Alerts

CISA, Essential Critical Infrastructure Workers and Federal Contractors

Alerts / March 24, 2020

Federal contractors face confusion and uncertainty over whether their companies and employees performing under federal contracts are exempted from the various restrictions in the recent state-issued “stay at home” orders issued by California, New York Illinois, Michigan, and other states, combined with the rapidly evolving federal response to the new coronavirus disease (COVID-19) threat. In fact, a group of various industry-related organizations recently urged congressional leadership to provide guidance for the treatment of federal contractors during the crisis, to include enacting legislation exempting, when appropriate, “employees performing work deemed essential for national security, including but not limited to defense, intelligence and aerospace development and manufacturing.”[1] The Department of Homeland Security’s (DHS’) Cybersecurity and Infrastructure Security Agency (CISA) is closely involved in assisting federal, state and local officials in determining sectors and their employees exempt from COVID-19 restrictions. Below, BakerHostetler’s Government Contracts team broadly describes CISA and its role in the current COVID-19 crisis, along with what steps federal contractors can take in the midst of the confusion.

Cybersecurity and Infrastructure Security Agency

The mission of DHS’ CISA is to lead the national effort to understand and manage cyber and physical risk to the nation’s critical infrastructure.[2] The nation’s critical infrastructure consists of 16 sectors: the defense industrial base; communications; chemical; critical manufacturing; commercial facilities; dams; emergency services; energy; financial services; food and agriculture; government facilities; healthcare and public health; information technology; nuclear reactors, material and waste; transportation systems; and water and wastewater systems.[3] CISA accomplishes its mission by providing strategic guidance, promoting a national unity of effort and coordinating the overall federal effort to ensure the security and resilience of the nation’s critical infrastructure. CISA partners with both the public and private sectors to deliver infrastructure resilience assistance and guidance.[4]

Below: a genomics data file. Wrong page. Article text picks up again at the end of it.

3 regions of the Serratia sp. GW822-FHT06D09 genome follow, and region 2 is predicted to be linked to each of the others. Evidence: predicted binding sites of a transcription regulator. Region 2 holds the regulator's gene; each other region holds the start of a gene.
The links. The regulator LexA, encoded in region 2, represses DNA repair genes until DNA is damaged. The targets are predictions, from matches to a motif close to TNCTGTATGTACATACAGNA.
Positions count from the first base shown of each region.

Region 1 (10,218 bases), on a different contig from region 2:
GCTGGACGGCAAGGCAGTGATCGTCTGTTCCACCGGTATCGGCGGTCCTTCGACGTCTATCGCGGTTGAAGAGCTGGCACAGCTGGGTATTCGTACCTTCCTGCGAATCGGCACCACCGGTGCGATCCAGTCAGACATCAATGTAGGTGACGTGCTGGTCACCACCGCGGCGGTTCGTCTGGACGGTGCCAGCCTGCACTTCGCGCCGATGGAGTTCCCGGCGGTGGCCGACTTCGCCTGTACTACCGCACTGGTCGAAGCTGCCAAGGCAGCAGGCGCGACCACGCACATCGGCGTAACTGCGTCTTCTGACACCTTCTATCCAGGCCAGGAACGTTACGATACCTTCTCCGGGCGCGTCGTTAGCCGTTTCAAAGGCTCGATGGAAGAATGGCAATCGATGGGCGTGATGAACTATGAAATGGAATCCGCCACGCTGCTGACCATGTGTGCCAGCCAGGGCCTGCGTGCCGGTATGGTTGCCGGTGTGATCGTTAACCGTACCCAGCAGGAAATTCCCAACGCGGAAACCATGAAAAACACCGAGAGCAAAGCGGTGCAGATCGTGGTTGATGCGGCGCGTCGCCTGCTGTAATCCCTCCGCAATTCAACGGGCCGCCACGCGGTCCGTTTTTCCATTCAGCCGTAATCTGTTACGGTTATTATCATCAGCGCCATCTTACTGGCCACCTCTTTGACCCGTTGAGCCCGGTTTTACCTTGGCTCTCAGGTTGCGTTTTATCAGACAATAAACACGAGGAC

CISA Guidance on ‘Essential Critical Infrastructure Workers’

CISA has provided advisory guidance to state and local officials in the form of an initial list identifying “Essential Critical Infrastructure Workers” to help these leaders develop COVID-19 guidelines while ensuring continuity of functions critical to public health and safety, as well as economic and national security.[5] CISA has advised that the list can assist in determining the sectors, subsectors, segments or critical functions that should continue normal operations, appropriately modified to account for Centers for Disease Control (CDC) workforce and customer protection guidance.[6] CISA’s list and detailed identification of employees recommended for exemption can be found here.[7] Notably, CISA’s list is advisory in nature and does not constitute a stand-alone federal directive. However, the state stay-at-home orders issued to date have expressly referenced CISA’s list or align closely with it.